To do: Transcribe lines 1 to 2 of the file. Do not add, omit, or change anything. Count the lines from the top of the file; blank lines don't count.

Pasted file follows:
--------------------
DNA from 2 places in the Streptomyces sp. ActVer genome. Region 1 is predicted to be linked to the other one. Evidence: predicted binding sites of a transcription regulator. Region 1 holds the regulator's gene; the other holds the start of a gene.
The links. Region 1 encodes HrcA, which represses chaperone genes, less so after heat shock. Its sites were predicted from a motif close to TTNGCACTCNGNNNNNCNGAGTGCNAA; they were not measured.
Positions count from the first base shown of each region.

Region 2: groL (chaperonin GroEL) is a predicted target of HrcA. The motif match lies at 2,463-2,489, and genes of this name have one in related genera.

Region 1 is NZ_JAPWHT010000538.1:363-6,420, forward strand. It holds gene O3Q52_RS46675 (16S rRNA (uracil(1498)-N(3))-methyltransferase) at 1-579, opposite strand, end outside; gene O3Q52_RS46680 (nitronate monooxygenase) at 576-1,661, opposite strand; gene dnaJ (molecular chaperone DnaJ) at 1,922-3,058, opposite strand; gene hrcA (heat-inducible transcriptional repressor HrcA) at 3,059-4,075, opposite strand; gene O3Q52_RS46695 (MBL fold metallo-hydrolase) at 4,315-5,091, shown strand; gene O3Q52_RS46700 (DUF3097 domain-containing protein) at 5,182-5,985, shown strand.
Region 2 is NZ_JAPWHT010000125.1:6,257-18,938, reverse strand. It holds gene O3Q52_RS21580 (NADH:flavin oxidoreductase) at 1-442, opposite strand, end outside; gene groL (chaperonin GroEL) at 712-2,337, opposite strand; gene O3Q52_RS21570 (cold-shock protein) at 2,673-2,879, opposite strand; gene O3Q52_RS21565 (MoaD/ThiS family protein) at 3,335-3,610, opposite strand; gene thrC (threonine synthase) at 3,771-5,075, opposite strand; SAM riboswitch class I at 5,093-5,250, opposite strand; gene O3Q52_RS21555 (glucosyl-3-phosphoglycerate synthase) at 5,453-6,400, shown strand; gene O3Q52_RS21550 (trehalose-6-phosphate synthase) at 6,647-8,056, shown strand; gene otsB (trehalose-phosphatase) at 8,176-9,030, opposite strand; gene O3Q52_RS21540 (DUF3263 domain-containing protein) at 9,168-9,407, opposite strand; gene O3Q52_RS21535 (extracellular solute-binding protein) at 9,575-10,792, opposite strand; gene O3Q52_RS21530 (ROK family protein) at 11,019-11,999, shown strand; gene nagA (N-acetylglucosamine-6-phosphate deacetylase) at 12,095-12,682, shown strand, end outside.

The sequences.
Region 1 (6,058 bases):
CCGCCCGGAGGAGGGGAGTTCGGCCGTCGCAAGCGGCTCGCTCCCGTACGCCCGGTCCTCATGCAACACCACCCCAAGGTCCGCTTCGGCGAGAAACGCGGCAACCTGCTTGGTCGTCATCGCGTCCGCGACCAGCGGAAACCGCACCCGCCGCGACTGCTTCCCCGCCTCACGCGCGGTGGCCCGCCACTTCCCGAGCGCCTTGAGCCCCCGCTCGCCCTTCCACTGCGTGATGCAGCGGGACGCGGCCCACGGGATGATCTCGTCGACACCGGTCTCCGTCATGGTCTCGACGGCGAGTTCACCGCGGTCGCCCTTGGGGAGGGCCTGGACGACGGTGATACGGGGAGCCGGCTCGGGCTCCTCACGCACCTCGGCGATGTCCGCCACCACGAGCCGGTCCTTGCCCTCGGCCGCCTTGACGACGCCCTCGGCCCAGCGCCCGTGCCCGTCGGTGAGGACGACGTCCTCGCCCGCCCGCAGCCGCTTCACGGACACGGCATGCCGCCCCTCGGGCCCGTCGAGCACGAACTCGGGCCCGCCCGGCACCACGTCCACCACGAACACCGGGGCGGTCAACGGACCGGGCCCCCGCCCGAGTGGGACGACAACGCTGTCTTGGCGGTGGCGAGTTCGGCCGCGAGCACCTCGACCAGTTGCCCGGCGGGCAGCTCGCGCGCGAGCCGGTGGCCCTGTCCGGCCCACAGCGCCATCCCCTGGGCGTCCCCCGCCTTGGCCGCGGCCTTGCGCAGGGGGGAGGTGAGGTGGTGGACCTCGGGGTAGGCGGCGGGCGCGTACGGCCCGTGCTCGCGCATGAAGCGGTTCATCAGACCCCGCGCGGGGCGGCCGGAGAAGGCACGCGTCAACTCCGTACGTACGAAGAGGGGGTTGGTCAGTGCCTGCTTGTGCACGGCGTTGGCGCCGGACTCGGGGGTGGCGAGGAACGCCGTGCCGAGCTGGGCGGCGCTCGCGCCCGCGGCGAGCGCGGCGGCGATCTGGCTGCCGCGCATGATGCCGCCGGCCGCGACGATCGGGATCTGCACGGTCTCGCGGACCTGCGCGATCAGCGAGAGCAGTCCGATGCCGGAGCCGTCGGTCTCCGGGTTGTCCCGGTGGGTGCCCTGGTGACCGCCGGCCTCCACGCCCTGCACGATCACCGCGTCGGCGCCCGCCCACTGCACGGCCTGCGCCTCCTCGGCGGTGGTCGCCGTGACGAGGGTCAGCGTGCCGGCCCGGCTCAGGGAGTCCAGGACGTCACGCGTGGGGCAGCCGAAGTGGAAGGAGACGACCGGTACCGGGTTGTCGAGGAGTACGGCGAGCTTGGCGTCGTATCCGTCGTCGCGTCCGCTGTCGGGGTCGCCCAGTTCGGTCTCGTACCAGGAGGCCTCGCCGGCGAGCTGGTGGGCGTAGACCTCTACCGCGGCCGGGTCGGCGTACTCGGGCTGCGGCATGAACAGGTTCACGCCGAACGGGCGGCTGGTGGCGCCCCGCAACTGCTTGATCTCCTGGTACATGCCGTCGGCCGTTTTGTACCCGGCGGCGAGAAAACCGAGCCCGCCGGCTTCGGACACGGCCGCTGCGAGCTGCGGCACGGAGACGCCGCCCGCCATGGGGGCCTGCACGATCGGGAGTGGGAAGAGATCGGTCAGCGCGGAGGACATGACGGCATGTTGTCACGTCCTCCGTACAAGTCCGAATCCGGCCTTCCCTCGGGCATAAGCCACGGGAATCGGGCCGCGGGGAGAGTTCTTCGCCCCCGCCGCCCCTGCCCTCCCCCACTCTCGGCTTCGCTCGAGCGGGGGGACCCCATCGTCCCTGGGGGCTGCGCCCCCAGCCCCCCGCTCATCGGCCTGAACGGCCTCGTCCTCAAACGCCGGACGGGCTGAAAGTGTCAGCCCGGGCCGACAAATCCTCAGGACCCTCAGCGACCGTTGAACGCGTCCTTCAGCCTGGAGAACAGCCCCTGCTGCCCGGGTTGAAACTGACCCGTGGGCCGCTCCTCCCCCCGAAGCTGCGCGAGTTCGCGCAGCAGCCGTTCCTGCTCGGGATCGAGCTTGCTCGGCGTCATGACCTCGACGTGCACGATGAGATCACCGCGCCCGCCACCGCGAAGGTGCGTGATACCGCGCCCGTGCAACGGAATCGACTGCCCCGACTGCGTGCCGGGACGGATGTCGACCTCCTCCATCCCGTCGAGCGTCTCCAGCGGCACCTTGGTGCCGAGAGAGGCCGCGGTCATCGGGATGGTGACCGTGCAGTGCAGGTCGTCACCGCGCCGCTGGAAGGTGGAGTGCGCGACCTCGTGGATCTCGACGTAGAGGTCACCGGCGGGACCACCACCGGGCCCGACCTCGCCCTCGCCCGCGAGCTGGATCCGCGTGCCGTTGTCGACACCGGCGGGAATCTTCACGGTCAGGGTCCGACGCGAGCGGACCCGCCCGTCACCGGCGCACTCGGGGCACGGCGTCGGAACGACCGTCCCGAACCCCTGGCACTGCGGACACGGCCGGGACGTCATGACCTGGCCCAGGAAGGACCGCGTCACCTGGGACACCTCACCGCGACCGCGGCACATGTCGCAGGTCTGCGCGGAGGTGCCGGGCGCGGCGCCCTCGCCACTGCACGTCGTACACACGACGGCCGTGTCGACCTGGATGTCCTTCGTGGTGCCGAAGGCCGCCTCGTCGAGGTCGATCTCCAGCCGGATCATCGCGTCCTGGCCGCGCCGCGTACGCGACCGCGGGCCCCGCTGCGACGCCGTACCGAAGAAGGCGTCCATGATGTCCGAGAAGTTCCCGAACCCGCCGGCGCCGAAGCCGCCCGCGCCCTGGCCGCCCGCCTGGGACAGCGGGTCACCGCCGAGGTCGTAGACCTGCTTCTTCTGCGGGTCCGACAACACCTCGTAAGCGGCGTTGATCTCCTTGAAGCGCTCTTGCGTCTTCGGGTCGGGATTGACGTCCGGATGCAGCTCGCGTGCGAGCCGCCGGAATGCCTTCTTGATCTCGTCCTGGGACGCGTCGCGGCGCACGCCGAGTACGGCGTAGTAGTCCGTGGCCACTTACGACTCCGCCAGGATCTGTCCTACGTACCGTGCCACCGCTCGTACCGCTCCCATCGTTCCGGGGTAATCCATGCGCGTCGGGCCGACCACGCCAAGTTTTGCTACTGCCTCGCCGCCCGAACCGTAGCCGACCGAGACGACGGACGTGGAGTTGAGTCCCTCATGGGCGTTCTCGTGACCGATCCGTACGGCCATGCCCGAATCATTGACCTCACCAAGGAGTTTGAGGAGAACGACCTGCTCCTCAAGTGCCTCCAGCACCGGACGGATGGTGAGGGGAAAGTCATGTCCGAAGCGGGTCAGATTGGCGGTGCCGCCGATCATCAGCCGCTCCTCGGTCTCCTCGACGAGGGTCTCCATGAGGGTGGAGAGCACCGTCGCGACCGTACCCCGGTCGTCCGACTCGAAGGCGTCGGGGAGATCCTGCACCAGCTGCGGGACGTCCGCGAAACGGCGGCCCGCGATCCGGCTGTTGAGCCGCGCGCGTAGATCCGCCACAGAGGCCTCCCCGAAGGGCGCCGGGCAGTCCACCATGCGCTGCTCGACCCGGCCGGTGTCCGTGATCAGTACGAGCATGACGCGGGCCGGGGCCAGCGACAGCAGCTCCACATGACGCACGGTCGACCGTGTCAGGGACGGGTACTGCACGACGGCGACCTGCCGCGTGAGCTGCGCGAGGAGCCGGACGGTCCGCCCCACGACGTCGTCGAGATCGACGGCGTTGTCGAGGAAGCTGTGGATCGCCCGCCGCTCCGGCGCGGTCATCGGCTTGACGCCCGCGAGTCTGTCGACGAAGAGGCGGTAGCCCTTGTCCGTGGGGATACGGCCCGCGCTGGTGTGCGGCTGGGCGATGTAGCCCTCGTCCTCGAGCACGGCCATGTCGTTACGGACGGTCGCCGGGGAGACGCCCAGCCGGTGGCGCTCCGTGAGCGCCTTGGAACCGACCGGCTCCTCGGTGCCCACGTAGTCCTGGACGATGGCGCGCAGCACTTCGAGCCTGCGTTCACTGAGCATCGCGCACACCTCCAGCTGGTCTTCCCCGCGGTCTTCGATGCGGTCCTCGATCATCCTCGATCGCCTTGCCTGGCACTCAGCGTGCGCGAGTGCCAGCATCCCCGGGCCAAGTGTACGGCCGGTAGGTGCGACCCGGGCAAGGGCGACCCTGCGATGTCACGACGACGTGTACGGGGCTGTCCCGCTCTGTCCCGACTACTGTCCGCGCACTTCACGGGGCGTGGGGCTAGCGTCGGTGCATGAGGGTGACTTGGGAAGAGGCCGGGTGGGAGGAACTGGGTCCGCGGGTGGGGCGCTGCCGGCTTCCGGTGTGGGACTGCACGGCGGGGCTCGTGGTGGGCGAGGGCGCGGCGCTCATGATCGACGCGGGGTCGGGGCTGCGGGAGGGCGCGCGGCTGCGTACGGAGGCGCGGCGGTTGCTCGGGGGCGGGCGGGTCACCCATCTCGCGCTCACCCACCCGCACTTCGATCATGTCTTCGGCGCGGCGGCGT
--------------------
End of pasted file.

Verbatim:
DNA from 2 places in the Streptomyces sp. ActVer genome. Region 1 is predicted to be linked to the other one. Evidence: predicted binding sites of a transcription regulator. Region 1 holds the regulator's gene; the other holds the start of a gene.
The links. Region 1 encodes HrcA, which represses chaperone genes, less so after heat shock. Its sites were predicted from a motif close to TTNGCACTCNGNNNNNCNGAGTGCNAA; they were not measured.